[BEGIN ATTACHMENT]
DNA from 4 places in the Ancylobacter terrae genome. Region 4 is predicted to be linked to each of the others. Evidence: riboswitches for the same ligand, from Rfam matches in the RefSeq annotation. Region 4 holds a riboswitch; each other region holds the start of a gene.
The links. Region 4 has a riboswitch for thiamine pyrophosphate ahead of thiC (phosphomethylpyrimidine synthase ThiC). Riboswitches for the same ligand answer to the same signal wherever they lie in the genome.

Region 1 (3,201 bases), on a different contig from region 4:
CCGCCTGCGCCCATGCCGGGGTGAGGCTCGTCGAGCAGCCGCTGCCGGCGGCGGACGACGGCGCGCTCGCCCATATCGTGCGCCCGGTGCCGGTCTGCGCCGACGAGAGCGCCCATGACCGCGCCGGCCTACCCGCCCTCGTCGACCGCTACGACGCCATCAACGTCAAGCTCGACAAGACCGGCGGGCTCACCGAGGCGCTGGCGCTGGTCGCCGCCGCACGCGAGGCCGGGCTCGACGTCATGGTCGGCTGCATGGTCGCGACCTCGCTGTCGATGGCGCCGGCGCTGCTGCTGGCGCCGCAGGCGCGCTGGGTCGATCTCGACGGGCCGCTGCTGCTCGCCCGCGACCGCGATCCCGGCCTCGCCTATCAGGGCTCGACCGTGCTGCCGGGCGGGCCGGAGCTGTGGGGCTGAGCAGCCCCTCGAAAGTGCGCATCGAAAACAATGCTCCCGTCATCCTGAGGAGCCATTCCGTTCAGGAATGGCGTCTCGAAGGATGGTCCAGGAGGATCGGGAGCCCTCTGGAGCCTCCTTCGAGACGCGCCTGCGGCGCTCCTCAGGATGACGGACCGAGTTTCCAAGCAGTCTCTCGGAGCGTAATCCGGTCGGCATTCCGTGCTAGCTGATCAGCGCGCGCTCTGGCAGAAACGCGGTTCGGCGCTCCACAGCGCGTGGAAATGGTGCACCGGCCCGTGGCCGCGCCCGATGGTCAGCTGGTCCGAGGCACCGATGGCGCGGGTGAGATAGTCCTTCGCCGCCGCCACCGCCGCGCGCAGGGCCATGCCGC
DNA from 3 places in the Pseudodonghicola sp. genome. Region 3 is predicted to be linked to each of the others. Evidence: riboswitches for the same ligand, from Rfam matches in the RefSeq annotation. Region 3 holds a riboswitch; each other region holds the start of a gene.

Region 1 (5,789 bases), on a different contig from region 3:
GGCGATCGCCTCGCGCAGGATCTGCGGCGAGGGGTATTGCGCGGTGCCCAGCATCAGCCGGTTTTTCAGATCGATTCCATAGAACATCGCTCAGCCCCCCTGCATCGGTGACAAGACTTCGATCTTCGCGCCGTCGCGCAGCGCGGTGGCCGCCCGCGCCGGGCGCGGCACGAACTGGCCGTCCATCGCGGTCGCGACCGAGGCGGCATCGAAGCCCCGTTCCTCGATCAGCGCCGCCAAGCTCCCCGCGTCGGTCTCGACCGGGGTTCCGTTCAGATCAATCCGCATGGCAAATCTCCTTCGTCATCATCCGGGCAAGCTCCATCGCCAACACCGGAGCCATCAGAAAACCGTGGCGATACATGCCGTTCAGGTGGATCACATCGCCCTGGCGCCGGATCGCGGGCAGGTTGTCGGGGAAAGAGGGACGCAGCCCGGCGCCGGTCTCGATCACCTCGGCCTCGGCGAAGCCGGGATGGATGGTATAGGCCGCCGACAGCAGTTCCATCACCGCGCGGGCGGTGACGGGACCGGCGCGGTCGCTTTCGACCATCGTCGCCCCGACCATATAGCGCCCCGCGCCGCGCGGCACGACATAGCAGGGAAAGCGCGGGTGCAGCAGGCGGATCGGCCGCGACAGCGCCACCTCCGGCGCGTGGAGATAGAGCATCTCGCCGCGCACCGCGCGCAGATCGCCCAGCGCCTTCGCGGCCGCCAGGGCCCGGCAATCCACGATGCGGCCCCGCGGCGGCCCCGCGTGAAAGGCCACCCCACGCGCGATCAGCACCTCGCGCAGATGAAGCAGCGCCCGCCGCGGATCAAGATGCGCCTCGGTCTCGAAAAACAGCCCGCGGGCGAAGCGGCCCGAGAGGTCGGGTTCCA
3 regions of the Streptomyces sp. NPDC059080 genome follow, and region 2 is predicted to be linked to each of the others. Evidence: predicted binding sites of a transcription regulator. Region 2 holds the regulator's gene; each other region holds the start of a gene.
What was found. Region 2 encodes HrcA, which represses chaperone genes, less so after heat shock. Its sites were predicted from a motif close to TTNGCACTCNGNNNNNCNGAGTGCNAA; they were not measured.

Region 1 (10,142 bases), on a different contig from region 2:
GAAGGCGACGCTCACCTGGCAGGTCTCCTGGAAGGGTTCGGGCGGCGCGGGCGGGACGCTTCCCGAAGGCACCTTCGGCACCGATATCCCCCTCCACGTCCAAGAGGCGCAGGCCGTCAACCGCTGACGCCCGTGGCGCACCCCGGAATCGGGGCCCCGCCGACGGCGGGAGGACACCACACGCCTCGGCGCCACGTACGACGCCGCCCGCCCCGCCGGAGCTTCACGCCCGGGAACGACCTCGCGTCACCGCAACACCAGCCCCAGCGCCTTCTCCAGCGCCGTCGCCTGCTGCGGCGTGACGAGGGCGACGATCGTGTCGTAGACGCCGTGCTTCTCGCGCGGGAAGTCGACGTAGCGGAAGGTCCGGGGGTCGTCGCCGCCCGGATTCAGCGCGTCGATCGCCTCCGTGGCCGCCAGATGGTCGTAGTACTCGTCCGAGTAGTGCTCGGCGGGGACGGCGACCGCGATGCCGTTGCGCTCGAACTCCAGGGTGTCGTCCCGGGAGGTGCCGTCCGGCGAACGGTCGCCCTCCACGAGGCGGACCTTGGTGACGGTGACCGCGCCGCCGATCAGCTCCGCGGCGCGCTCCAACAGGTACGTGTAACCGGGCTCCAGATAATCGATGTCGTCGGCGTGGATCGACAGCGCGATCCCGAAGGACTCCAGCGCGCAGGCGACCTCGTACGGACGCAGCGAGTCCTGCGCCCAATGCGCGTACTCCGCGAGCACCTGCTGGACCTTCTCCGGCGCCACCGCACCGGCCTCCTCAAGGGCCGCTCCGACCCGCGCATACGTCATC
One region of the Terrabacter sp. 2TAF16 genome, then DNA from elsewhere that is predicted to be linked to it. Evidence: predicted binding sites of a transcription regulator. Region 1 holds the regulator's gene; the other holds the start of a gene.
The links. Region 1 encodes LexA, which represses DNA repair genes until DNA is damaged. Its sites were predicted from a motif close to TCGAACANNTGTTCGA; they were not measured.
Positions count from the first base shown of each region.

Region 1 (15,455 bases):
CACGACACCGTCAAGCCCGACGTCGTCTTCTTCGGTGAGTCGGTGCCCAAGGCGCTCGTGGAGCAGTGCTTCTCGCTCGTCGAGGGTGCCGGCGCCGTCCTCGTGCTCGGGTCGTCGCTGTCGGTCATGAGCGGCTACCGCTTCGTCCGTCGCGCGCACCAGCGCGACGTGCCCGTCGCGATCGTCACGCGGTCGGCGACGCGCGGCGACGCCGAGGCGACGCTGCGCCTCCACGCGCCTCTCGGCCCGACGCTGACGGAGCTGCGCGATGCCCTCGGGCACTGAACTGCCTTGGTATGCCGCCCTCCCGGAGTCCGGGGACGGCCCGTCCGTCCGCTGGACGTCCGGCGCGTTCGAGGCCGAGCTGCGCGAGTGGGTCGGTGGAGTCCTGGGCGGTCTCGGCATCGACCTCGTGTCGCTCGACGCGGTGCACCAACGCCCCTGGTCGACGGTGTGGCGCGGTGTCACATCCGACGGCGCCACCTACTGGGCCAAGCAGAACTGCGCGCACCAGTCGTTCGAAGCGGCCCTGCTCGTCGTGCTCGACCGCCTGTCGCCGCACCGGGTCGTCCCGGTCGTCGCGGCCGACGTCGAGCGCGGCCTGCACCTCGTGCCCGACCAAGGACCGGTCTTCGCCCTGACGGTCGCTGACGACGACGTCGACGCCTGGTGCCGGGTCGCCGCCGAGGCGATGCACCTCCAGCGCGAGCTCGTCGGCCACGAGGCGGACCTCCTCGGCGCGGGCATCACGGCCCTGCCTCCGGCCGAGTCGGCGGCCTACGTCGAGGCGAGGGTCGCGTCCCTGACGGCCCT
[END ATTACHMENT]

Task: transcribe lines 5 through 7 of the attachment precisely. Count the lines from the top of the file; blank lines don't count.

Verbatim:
DNA from 3 places in the Pseudodonghicola sp. genome. Region 3 is predicted to be linked to each of the others. Evidence: riboswitches for the same ligand, from Rfam matches in the RefSeq annotation. Region 3 holds a riboswitch; each other region holds the start of a gene.

Region 1 (5,789 bases), on a different contig from region 3:
GGCGATCGCCTCGCGCAGGATCTGCGGCGAGGGGTATTGCGCGGTGCCCAGCATCAGCCGGTTTTTCAGATCGATTCCATAGAACATCGCTCAGCCCCCCTGCATCGGTGACAAGACTTCGATCTTCGCGCCGTCGCGCAGCGCGGTGGCCGCCCGCGCCGGGCGCGGCACGAACTGGCCGTCCATCGCGGTCGCGACCGAGGCGGCATCGAAGCCCCGTTCCTCGATCAGCGCCGCCAAGCTCCCCGCGTCGGTCTCGACCGGGGTTCCGTTCAGATCAATCCGCATGGCAAATCTCCTTCGTCATCATCCGGGCAAGCTCCATCGCCAACACCGGAGCCATCAGAAAACCGTGGCGATACATGCCGTTCAGGTGGATCACATCGCCCTGGCGCCGGATCGCGGGCAGGTTGTCGGGGAAAGAGGGACGCAGCCCGGCGCCGGTCTCGATCACCTCGGCCTCGGCGAAGCCGGGATGGATGGTATAGGCCGCCGACAGCAGTTCCATCACCGCGCGGGCGGTGACGGGACCGGCGCGGTCGCTTTCGACCATCGTCGCCCCGACCATATAGCGCCCCGCGCCGCGCGGCACGACATAGCAGGGAAAGCGCGGGTGCAGCAGGCGGATCGGCCGCGACAGCGCCACCTCCGGCGCGTGGAGATAGAGCATCTCGCCGCGCACCGCGCGCAGATCGCCCAGCGCCTTCGCGGCCGCCAGGGCCCGGCAATCCACGATGCGGCCCCGCGGCGGCCCCGCGTGAAAGGCCACCCCACGCGCGATCAGCACCTCGCGCAGATGAAGCAGCGCCCGCCGCGGATCAAGATGCGCCTCGGTCTCGAAAAACAGCCCGCGGGCGAAGCGGCCCGAGAGGTCGGGTTCCA